Toys Connected to the Internet Allegedly Collect and Use Children's Personal Information
Image: Pexels

Toys Connected to the Internet Allegedly Collect and Use Children's Personal Information

Consumer groups have filed a complaint with the FTC over concerns about the safety of the toys

December 7, 2016

As the Internet of Things expands to include items designed for children as well as adults, concerns have arisen over the safety of toys connected to the Internet.

ConsumerAffairs reports that several consumer groups have filed a complaint with the Federal Trade Commission (FTC) over two interactive dolls—My Friend Cayla and I-Que Intelligent Robot, both of which are produced by Genesis Toys—that they claim collect and use children's personal information.

"This complaint concerns toys that spy. By purpose and design, these toys record and collect the private conversations of young children without any limitations on collection, use, or disclosure of this personal information," the Electronic Privacy Information Center, Campaign for a Commercial Free Childhood, Center for Digital Democracy, and Consumers Union said in the complaint. "They pose an imminent and immediate threat to the safety and security of children in the United States."

The conversations between children and the "talking" dolls are stored by a company called Nuance Communications, which then sends them to Genesis Toys to undergo analysis that ostensibly will improve the performance of the toys. The groups claim, however, that this violates the federal Children's Online Privacy Protection Act, which requires children younger than 13 to have parental consent before sharing any kind of personal information with an online service.

Consumerist reports that Nuance, best known for its speech-to-text dictation software marketed under the Dragon brand, is also a "defense contractor that sells products, including 'voice biometric solutions,' to military, intelligence, and law enforcement agencies."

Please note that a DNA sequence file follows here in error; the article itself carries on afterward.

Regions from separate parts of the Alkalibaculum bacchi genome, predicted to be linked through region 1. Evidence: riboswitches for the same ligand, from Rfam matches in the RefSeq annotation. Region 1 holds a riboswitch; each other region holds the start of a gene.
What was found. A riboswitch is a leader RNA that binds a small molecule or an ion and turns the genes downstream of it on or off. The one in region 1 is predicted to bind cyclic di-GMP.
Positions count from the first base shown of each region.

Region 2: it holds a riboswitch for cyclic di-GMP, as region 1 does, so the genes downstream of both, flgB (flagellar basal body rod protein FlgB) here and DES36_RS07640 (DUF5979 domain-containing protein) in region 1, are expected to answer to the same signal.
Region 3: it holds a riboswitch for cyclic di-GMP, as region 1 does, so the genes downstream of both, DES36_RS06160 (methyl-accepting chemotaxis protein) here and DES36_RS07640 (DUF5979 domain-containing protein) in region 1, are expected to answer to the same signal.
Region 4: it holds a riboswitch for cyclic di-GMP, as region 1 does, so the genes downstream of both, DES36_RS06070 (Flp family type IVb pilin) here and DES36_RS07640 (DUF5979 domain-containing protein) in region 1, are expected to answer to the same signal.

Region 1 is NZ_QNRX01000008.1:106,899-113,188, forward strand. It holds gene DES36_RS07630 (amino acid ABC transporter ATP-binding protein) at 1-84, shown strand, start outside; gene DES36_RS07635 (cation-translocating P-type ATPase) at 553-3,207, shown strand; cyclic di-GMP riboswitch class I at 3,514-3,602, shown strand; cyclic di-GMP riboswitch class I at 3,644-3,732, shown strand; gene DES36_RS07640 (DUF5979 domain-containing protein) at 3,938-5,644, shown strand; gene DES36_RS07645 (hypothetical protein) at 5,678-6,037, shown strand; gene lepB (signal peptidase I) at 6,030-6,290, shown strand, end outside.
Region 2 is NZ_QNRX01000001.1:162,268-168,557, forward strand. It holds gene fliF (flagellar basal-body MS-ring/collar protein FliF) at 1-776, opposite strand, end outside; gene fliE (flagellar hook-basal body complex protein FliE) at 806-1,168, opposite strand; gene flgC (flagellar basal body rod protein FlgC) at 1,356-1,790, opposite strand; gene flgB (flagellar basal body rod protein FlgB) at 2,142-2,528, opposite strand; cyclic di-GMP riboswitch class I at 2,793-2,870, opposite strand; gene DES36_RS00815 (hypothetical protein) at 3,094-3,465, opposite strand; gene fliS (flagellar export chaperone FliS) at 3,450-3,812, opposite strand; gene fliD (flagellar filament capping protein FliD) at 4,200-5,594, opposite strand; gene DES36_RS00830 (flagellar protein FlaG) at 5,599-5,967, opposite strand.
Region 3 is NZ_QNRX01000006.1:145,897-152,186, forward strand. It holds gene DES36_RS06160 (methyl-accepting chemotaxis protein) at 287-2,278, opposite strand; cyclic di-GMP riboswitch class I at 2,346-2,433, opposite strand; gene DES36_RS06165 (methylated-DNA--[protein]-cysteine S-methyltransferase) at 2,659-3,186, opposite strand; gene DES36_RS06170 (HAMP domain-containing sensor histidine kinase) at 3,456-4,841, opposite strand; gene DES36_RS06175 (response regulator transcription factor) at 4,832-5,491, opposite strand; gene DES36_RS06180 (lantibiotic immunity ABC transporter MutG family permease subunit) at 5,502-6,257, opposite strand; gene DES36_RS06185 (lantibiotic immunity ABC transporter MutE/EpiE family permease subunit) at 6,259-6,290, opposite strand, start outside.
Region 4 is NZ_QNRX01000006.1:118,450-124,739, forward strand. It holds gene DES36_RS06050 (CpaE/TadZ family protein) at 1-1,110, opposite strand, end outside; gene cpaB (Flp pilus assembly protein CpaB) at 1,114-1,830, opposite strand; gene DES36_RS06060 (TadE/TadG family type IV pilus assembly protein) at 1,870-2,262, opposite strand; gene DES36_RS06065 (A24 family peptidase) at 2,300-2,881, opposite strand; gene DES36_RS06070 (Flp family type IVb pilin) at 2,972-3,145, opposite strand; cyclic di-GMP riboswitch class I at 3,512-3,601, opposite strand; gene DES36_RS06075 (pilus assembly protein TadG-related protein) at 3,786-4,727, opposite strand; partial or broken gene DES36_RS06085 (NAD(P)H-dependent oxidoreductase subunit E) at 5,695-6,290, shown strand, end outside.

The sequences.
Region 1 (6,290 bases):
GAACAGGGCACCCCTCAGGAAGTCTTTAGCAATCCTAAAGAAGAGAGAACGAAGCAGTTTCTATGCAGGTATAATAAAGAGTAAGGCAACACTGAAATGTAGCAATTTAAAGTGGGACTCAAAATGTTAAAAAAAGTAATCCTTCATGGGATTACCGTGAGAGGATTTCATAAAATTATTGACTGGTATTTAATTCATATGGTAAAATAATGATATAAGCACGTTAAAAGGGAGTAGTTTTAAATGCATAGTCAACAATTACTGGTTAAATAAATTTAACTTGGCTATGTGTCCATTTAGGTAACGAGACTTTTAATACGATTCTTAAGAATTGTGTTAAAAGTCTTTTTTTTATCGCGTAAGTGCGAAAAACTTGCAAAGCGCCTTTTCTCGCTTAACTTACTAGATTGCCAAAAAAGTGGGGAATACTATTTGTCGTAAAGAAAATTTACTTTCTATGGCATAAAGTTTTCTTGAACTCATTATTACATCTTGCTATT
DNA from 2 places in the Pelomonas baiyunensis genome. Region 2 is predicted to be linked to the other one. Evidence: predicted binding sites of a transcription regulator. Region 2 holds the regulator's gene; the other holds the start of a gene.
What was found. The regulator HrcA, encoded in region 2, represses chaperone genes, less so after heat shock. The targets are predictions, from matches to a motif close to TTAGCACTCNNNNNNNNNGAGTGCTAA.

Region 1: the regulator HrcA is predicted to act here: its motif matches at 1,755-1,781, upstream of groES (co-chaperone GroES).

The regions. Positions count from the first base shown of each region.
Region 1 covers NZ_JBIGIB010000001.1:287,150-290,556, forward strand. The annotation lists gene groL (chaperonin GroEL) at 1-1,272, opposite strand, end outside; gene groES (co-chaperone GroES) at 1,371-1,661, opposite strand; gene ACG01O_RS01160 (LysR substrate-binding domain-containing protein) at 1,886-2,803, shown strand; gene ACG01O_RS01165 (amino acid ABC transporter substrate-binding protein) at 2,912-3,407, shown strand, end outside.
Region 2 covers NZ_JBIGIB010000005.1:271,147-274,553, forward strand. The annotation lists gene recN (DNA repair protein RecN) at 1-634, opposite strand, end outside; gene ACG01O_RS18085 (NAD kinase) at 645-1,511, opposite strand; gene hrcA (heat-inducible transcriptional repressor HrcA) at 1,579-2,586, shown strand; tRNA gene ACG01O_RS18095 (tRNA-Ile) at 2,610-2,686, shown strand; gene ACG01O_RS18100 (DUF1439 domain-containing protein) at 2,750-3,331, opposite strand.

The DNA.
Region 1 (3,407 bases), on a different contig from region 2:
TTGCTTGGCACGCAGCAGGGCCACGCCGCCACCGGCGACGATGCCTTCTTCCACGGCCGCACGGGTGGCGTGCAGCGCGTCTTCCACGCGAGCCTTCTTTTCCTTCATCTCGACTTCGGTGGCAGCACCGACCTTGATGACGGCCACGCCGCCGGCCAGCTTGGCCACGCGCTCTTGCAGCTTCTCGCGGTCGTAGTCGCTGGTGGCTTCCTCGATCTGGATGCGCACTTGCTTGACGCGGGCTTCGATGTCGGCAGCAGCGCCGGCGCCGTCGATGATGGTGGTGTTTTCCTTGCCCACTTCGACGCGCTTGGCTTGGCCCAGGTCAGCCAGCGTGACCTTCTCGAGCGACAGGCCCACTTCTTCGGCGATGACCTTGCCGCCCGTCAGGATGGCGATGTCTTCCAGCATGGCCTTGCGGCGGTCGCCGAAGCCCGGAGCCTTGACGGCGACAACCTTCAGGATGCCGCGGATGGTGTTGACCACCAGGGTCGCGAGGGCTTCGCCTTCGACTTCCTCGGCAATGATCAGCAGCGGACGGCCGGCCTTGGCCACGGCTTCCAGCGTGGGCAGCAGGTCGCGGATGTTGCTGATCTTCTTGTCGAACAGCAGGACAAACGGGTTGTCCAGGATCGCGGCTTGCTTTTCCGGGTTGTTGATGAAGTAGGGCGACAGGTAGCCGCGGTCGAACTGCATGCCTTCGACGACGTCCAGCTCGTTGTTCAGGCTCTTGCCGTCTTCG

Advocates claim that any voice data that the toys collect cannot be shared without the consent of the child's parents, writes ConsumerAffairs. Bluetooth connects the dolls to mobile apps, but Genesis might not go far enough in ensuring that the child's parents have authorized the collection of data.

On the companion app for the Cayla doll, permission is requested for accessing the hardware, storage, microphone, WiFi connections, and Bluetooth capabilities on users' devices. However, the groups allege that the app "fails to disclose to the user the significance of obtaining this permission." It simply requests that users solve a math problem that never changes: 11 + 16.

"Genesis makes no effort to verify or ensure that the person providing consent is the parent," said the groups. "Requiring users to periodically answer a simple mathematical equation when opening the Cayla application has no relevance to the identity or age of that user and is not reasonably calculated to ensure consent of the child's parent."

The complaint further alleges that the app for i-Que also requests access to the mobile device's camera, a request that "is not necessary to the toy's functions and is not explained or justified."

The information that the dolls collect is translated into text and send over the Internet, said the groups, enabling unauthorized parties to potentially access the communications.

Some of the groups that filed the complaint also believe that one toy might be programmed to advertise Disney products to kids. According to The Boston Globe, the Cayla doll sometimes calls The Little Mermaid its favorite movie and says that it loves visiting Disneyland.